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U.S. stock index futures turned positive Thursday following news that jobless claims fell and as investors digested a handful of mixed earnings news.
Wall Street is losing confidence in online recruiter Monster Worldwide, as the company struggles to find its footing in the rapidly changing market.
A new employment report is on the way, and this strategist sees a trading opportunity.
Europe’s banking system is on the brink — and Wall Street is its bedfellow. So what does Wall Street want out of Europe's most elite economic confab? Skiing, distressed debt deals, and above all: solvency.
Correlations can help you trade, but they can also come back to bite.
With the Standard & Poor's 500 little changed last year, the last thing investors want to hear about is a scenario in which the index of the biggest U.S. companies plunges 40 percent. But a market strategist at Credit Suisse says it's possible.
The “Mad Money” host outlines what he plans to watch in the days to come.
Stocks rebounded from earlier losses to finish narrowly mixed Thursday, with the S&P adding small gains to the New Year rally, ahead of a key government employment report. Stocks had been under pressure earlier in the session amid ongoing jitters over the European debt crisis and a decline in the euro to its lowest level since September 2010.
S&P futures popped about 5 points as the ADP Employment Change for December came in much stronger than expected, at 325,000 jobs created, well above the consensus of 175,000. This bodes well for the December nonfarm payroll report, out tomorrow.
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Binky Chadha, Duetsche Bank chief U.S. equity strategist, and Joe Lavorgna, Deutsche Bank chief U.S. economist, share their outlook on global markets for the next year.
The euro’s dramatic slide to the year’s lows in light trading is a likely prelude to more weakening in the New Year and highlights the long haul ahead for the euro zone’s debt crisis.
China’s surprise currency deal with Japan does little to chip away at the dollar’s reign as reserve currency, but it could foreshadow an era when the yuan becomes more influential, first in Asia, then around the globe.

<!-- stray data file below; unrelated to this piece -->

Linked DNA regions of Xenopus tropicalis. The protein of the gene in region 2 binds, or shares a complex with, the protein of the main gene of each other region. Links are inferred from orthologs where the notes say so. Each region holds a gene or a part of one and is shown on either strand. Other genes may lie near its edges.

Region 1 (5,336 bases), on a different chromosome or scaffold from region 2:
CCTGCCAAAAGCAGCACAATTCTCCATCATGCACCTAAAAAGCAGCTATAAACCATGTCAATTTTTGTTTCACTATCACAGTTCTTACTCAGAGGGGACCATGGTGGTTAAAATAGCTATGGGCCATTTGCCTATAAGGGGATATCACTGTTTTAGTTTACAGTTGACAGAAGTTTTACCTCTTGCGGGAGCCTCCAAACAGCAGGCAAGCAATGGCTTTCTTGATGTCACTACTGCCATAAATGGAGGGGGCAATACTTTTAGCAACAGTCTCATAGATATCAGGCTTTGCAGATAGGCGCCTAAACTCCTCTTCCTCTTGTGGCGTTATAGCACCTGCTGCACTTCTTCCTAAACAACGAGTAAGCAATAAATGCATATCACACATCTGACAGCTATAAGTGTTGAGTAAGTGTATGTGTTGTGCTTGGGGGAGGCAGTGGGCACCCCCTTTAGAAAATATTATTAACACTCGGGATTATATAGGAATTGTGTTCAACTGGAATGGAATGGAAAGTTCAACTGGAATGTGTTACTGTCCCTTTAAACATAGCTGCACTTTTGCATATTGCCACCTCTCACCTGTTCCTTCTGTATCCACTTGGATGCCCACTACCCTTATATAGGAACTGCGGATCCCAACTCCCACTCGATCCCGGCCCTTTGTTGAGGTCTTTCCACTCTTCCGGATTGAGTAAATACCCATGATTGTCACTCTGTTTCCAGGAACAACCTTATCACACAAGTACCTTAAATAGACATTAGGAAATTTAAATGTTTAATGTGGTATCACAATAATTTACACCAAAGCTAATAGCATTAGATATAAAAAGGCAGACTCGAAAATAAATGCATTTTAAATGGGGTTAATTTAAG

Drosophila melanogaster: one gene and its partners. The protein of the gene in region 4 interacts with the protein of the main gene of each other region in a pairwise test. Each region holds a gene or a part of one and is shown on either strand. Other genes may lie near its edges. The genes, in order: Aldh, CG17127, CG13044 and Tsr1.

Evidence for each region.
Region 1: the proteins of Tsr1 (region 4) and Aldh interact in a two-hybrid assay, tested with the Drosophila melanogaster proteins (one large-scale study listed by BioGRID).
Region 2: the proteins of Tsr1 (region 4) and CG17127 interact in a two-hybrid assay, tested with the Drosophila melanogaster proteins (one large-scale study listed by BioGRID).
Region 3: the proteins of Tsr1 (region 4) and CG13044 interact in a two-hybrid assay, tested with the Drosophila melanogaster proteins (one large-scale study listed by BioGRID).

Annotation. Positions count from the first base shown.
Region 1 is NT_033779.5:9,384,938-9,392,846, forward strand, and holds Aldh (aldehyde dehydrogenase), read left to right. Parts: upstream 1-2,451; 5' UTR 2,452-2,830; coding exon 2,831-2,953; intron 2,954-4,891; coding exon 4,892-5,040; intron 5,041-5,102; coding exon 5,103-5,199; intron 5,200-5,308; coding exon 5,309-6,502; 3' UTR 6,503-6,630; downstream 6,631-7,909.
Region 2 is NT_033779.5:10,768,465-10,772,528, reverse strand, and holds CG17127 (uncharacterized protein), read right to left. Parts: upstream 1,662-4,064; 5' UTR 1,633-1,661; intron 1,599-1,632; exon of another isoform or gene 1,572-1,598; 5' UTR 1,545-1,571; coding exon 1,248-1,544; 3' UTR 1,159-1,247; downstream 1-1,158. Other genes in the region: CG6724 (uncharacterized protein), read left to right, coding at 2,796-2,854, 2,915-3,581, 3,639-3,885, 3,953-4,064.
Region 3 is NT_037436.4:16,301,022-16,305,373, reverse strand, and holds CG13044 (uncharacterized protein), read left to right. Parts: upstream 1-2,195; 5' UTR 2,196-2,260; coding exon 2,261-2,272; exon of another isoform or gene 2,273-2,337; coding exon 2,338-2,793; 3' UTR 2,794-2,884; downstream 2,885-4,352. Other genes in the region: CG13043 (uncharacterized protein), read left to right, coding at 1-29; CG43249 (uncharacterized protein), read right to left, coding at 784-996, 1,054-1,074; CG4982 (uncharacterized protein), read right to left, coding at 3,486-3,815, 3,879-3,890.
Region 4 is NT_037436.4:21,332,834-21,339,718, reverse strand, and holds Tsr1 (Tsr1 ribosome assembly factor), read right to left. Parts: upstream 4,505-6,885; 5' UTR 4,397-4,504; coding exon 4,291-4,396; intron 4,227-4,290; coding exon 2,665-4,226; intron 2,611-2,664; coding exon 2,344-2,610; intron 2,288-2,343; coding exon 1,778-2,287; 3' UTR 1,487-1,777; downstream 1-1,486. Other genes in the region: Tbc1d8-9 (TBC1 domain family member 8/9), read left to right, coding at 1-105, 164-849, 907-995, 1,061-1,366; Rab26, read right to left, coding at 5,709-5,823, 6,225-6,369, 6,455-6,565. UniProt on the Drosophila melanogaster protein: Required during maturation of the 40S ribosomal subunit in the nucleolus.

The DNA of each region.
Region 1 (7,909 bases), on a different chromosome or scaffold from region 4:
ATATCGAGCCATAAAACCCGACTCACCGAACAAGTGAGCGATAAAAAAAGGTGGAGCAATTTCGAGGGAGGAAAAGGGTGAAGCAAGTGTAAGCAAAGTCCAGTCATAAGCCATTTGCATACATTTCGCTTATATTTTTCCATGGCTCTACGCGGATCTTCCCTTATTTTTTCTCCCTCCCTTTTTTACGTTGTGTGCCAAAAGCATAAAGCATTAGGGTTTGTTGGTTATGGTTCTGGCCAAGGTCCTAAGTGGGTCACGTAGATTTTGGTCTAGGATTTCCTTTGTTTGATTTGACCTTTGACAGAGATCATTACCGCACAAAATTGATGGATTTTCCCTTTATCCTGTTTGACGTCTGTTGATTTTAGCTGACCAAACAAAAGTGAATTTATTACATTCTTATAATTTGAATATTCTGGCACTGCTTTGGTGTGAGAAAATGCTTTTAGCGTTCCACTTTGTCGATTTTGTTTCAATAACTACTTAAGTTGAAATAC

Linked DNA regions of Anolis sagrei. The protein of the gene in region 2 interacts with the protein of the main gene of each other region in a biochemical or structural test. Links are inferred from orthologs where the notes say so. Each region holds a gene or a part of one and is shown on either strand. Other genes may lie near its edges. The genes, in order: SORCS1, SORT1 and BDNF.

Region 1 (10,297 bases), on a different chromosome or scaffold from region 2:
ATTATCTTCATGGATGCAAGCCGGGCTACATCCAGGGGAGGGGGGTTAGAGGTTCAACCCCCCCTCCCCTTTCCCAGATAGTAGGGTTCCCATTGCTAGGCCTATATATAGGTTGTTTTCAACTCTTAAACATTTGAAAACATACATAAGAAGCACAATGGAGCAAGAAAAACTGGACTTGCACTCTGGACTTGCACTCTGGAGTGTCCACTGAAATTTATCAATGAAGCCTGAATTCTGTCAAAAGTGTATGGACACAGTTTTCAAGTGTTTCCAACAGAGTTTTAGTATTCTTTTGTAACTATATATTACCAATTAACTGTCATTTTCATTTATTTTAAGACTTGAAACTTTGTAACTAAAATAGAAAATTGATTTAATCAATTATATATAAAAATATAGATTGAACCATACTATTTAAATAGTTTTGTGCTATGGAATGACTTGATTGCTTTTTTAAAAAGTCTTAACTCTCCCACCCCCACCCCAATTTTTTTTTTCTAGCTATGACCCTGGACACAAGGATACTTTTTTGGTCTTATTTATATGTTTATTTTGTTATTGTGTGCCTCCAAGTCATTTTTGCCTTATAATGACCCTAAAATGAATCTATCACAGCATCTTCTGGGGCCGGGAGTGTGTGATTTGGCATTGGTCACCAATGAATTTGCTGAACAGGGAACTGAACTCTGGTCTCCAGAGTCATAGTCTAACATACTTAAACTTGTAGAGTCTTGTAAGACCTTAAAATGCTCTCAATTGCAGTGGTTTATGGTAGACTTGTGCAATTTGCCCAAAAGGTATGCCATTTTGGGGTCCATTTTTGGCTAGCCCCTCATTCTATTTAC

Stung by souring loans and troubled government bond portfolios, many European banks are being forced by regulators to raise money to build up their cash cushions against future losses.
In a year when the S&P 500 may close below the forecasts of every single equity strategist, Deutsche Bank's chief U.S. equity strategist's call that the index would end the year at 1550 points was farthest off the mark, reports TheStreet.com.
Where's Mario? ECB head Mario Draghi did not show up for a planned news conference in Frankfurt. Meantime, Draghi's successful 3-year lending facility has not just eased funding difficulties for European banks—it's ignited a 3-day rally in European and U.S. banks.
Deutsche Bank has launched the sale of its global asset management business following a strategic review, putting a price tag of about 2 billion euros ($2.6 billion) on it, the FT reports.
CNBC' Jackie DeAngelis reports police in New York City warn banks to step up security after a letter bomb was sent to Deutsche Bank's CEO in Frankfurt, Germany, and CNBC's Eamon Javers reports former MF Global CEO Corzine faces questioning tomorrow on Capitol Hill.
Once the master of a booming euro zone universe spanning Greece, Italy and Germany, the European bond trader now presides over a shrunken, fear-struck market — and might well lose his job by the end of the year. The New York Times reports.
Investors are pricing in sizable currency volatility in 2012 - and that has trading implications for you.